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Paris in the Twentieth Century, Jules Verne, Random, 1996, 222 pp.
Note: Verne wrote Paris in the Twentieth Century in 1863. This is its first publication.
If anyone has a doubt about Jules Verne's writing power, they should be advised to read Paris in the Twentieth Century immediately. The narrative flows smoothly, this strange Paris is evoked effortlessly, and the ending left me gasping in awe and envy. The book's package is simply gorgeous (artwork by Marc Burkhardt, design by Andy Carpenter), and the margins and print size nearly disguise how short the book is in reality. The blurbs on the dustjacket try and sell the book on its predictive powers, and while, yes, Verne does predict many of our technological advances, that is not the heart of the book. What is? A stinging critique of capitalism, and of the mechanistic worldview underlying progress, all delivered in the form of a strong story.
Paris in the Twentieth Century tells the story of Michel Dufrénoy, a young man who simply does not fit in. He wins a prize for Latin Composition and is roundly booed. He wants to be a writer in a world where writing (as Verne knows it) is dead. He gets a job in a bank, which doesn't last long. When moved on to another job in the bank, he meets Quinsonnas, a pianist who has given up on the old ways and wants to amaze the age. They become friends. Michel also meets his uncle, Huguenin, an eccentric old man with many old style books. At Huguenin's place, he meets Lucy, the daughter of Professor Richelot. Michel falls in love with Lucy, which, indirectly, causes him to lose him job at the bank. He takes up work at le Grand Entrepôt Dramatique (Great Dramatic Warehouse -- think of a nationalized Hollywood), but he is soon disillusioned and decides to venture out on his own as a writer. The ending follows inevitably from there.
We do not really sympathize with Michel Dufrénoy -- more often we condescend to him. He's a dreamy youth, timid at the wrong times (in love and in life), and quite naïve. So in some ways, he's the pawn that Verne sends out to get crushed by a heartless society. But we can understand his dreams, and his fate is still heartwrenching. The other characters are sketched quickly, and Lucy especially is a cipher, put in for plot reasons.
Is Paris in the Twentieth Century as prescient as the blurbs would have us believe? Yes, Verne predicts automobiles, the subway, convenience stores, fax machines, the electric chair, and so on. I can make a far larger list of things that he gets dead wrong -- Quinsonnas' job in the bank struck me as silly -- but the percentage of correct predictions is indeed higher than most science fiction novels. However, I would submit that this is irrelevant, and mostly just a way to fill up the dustjacket description with nice copy. Like this quotation from the inner front: "This astonishing book is comparable to Brave New World and 1984 in its chilling, dystopian view of a future world, and although it predates both novels by at least seventy years, its predictions are much closer to the truth." Big deal. The only reason any of these three books can be discussed together is the force of moral outrage shared by each, the desire to get people motivated to fight the system.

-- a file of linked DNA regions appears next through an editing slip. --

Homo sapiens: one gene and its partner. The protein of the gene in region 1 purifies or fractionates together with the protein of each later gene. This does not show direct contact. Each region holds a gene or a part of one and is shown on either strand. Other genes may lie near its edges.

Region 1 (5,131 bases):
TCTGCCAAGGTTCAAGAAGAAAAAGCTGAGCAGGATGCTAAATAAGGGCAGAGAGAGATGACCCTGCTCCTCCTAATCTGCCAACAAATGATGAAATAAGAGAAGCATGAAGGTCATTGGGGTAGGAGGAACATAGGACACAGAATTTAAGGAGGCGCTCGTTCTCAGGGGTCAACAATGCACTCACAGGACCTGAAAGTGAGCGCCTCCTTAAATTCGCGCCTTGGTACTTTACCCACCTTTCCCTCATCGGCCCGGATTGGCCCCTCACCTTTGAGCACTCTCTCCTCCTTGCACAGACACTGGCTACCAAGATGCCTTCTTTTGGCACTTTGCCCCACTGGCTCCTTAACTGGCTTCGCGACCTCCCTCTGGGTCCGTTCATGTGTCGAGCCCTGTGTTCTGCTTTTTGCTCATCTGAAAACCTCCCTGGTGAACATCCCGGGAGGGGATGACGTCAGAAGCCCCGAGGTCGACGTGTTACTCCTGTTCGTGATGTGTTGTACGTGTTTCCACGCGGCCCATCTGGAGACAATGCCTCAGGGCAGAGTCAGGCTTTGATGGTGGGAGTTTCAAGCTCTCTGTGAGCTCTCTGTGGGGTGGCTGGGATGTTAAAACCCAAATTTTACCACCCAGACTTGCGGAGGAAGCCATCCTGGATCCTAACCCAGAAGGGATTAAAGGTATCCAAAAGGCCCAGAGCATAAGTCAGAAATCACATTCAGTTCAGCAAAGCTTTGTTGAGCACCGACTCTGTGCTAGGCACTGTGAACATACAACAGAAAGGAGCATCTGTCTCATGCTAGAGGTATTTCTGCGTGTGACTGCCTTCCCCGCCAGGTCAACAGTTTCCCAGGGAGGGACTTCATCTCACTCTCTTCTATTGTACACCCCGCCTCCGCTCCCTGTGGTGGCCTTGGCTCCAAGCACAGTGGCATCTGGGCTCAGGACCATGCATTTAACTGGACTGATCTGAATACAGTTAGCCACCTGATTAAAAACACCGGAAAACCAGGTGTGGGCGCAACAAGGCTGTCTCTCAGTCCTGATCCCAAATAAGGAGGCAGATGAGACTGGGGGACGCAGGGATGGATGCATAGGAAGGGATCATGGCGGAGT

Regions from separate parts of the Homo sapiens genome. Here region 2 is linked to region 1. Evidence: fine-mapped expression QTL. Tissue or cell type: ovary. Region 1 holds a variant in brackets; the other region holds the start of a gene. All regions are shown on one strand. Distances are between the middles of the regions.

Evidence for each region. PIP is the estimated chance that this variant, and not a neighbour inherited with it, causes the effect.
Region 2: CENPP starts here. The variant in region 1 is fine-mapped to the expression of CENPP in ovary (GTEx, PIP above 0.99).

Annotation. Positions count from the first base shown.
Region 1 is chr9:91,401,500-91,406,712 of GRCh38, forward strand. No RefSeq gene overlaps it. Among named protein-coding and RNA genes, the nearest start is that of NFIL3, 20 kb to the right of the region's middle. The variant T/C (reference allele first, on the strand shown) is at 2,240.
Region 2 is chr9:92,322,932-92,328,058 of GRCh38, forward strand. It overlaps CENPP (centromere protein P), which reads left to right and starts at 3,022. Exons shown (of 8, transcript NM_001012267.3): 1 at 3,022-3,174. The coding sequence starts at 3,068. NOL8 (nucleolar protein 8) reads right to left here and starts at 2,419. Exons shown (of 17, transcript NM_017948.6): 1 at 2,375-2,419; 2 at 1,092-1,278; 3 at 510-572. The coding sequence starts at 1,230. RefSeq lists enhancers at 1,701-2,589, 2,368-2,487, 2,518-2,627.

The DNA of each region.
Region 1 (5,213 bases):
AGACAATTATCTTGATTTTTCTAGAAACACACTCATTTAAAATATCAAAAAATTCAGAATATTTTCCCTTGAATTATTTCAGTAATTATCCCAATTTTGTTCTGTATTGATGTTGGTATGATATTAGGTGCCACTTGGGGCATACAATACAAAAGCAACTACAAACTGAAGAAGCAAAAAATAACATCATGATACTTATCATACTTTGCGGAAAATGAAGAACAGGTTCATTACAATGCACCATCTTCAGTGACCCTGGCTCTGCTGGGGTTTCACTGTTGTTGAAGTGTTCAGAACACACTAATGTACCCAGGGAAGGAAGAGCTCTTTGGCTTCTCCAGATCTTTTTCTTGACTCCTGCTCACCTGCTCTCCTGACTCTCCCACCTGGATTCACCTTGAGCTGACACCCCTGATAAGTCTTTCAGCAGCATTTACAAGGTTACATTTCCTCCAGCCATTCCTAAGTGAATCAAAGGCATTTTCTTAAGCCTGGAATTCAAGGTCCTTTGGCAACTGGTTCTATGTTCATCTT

In fact, Verne's predictions, perhaps inevitably, are stuck firmly in his cultural biases. He makes quite a number of excellent projections as to where art (music, literature, painting) will go, and have indeed gone, but he writes them in order to horrify his audience. The irony is intensified when you consider that Verne's editor rejected the book as too unrealistic and pessimistic. For example, Verne mentions several times how dreadful a composer Wagner is, and then extrapolates into the twentieth century. Quinsonnas' piece, "After Thilorier -- A Grand Fantasy on the Liquefaction of Carbonic Acid," actually sounds far more interesting than anything Verne holds up as the idealized time before "sounds gradually gave way to noises whose musical value was no longer appreciable" (96). I also thought that the list of poem titles that Verne wants us to laugh at, and to think along with Michel that "[not] even this tiny amount of art had escaped the pernicious influence of the age" (42) were fascinating and filled with potential. Electric Harmonies could be a book of poetry by Ray Bradbury, Meditations on Oxygen could be about leaving Earth, Decarbonated Odes maybe a schlocky attack on advertising (these three titles are from page 41). Instead, Verne wants to slot music and literature into his general critique of the twentieth century -- it almost works too, except that what he considers a travesty is in fact a kind of flourishing. He needs the repressive society to get his tragic ending, but a more accurate prediction, if that is how we are going to start rating books, would be to have art thriving, subverting/celebrating its context.
Despite a few internal contradictions, and the misleading hype of the publisher, Paris in the Twentieth Century is indeed an important and excellent book. This book stretches Jules Verne's repertory and reputation, and most science fiction authors today could only dream of their books aging 130 years this well. What will Paris look like in the twenty-first century? Maybe there's another Verne manuscript lost somewhere.
Last modified: June 21, 1998
Copyright © 1998 by James Schellenberg (email@example.com)
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